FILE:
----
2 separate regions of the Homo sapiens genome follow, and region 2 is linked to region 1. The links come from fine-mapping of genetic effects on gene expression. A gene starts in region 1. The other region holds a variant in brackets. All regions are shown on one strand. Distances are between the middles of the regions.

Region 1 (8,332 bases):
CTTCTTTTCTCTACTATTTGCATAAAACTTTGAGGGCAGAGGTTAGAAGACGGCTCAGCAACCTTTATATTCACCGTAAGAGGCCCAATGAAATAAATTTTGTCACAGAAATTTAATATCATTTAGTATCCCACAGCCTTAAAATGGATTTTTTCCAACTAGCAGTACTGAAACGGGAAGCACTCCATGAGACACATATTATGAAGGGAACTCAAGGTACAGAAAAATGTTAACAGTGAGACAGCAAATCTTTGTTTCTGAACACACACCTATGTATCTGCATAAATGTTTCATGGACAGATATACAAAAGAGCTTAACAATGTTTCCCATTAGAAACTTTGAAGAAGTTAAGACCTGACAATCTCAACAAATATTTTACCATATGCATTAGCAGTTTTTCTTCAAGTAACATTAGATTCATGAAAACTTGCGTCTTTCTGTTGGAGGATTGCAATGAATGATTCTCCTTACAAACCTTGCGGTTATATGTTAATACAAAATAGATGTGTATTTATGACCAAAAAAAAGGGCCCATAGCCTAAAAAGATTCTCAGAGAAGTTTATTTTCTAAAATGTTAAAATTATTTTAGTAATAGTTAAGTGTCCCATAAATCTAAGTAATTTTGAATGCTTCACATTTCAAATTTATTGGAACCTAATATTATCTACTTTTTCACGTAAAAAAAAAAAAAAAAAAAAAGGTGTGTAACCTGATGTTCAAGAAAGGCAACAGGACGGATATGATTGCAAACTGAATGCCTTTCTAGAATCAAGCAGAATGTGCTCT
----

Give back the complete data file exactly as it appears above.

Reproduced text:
2 separate regions of the Homo sapiens genome follow, and region 2 is linked to region 1. The links come from fine-mapping of genetic effects on gene expression. A gene starts in region 1. The other region holds a variant in brackets. All regions are shown on one strand. Distances are between the middles of the regions.

Region 1 (8,332 bases):
CTTCTTTTCTCTACTATTTGCATAAAACTTTGAGGGCAGAGGTTAGAAGACGGCTCAGCAACCTTTATATTCACCGTAAGAGGCCCAATGAAATAAATTTTGTCACAGAAATTTAATATCATTTAGTATCCCACAGCCTTAAAATGGATTTTTTCCAACTAGCAGTACTGAAACGGGAAGCACTCCATGAGACACATATTATGAAGGGAACTCAAGGTACAGAAAAATGTTAACAGTGAGACAGCAAATCTTTGTTTCTGAACACACACCTATGTATCTGCATAAATGTTTCATGGACAGATATACAAAAGAGCTTAACAATGTTTCCCATTAGAAACTTTGAAGAAGTTAAGACCTGACAATCTCAACAAATATTTTACCATATGCATTAGCAGTTTTTCTTCAAGTAACATTAGATTCATGAAAACTTGCGTCTTTCTGTTGGAGGATTGCAATGAATGATTCTCCTTACAAACCTTGCGGTTATATGTTAATACAAAATAGATGTGTATTTATGACCAAAAAAAAGGGCCCATAGCCTAAAAAGATTCTCAGAGAAGTTTATTTTCTAAAATGTTAAAATTATTTTAGTAATAGTTAAGTGTCCCATAAATCTAAGTAATTTTGAATGCTTCACATTTCAAATTTATTGGAACCTAATATTATCTACTTTTTCACGTAAAAAAAAAAAAAAAAAAAAAGGTGTGTAACCTGATGTTCAAGAAAGGCAACAGGACGGATATGATTGCAAACTGAATGCCTTTCTAGAATCAAGCAGAATGTGCTCT